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Local Construction Employment Increases

April 6, 2023

Construction employment increased in 283, or 79%, of 358 metro areas between Feb. 2022 and Feb. 2023, according to an analysis by the Associated General Contractors of America of new government employment data. Meanwhile, new government data shows there were more job openings in the industry than the number of people hired last month. Association officials said the industry continues to struggle to find enough workers and urged public leaders to boost investments in construction training and education.

“Although construction employment rose in nearly four-fifths of all metros in the past 12 months, contractors are still struggling fill jobs,” said Ken Simonson, the association’s chief economist, in the press release. “There were more far job openings in construction at the end of February than construction employees hired in the entire month.”

Dallas-Plano-Irving, TX, added the most construction jobs (15,000 jobs or +10%), followed by Las Vegas-Henderson-Paradise, NV (9,100 jobs, +13%); Atlanta-Sandy Springs-Roswell, GA (8,900 jobs, +7%); and Phoenix-Mesa-Scottsdale, AZ (7,300 jobs, +5%). The largest percentage gains were in Hanford-Corcoran, CA (+27%, 300 jobs); Wausau, WI (+23%, 500 jobs); Danville, IL (+20%, 100 jobs); and Watertown-Fort Drum, NY (+20%, 300 jobs).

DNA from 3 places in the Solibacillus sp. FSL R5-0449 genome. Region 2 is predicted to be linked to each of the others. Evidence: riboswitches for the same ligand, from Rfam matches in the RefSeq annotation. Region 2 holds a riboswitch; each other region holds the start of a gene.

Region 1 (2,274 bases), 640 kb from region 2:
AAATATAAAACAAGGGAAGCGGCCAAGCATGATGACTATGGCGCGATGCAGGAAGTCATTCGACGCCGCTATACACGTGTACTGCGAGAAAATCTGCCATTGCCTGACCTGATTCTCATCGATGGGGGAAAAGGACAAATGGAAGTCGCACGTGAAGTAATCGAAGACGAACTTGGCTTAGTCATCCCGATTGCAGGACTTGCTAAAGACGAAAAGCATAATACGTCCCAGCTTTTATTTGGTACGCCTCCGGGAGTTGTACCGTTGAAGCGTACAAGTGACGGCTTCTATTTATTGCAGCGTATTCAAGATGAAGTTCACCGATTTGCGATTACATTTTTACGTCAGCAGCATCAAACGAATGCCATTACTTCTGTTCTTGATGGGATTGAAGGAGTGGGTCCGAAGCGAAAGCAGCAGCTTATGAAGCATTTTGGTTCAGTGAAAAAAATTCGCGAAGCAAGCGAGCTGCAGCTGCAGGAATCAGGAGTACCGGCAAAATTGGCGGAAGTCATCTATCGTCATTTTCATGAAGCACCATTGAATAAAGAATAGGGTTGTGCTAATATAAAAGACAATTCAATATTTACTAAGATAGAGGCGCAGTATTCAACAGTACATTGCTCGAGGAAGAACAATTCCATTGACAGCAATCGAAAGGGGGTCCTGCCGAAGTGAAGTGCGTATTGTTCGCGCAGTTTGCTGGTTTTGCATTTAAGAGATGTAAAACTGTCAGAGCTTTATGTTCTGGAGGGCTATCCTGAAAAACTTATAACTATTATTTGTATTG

Construction jobs declined over the year in 41 metro areas and were unchanged in 34 areas. The largest loss occurred in Sacramento-Roseville-Arden-Arcade, CA. (-4,200 jobs, -6%), followed by Los Angeles-Long Beach-Glendale, CA (-3,200 jobs, -2%); Pittsburgh, PA (-3,100 jobs, -6%); Miami-Miami Beach-Kendall, FL (-2,900 jobs, -6%); and Lake Charles, LA (-1,700 jobs, -12%). Lawton, OK, experienced the largest percentage job loss (-18%, -300 jobs), followed by Monroe, MI. (-17%, -400 jobs); Lake Charles; and Gulfport-Biloxi-Pascagoula, MS (-10%, -900 jobs).

Government data released on April 4 showed there were 384,000 job openings in construction at the end of February, topping the 315,000 workers hired during the entire month. The disparity implied that contractors wanted to hire more than twice as many employees as they were able to find, Simonson said.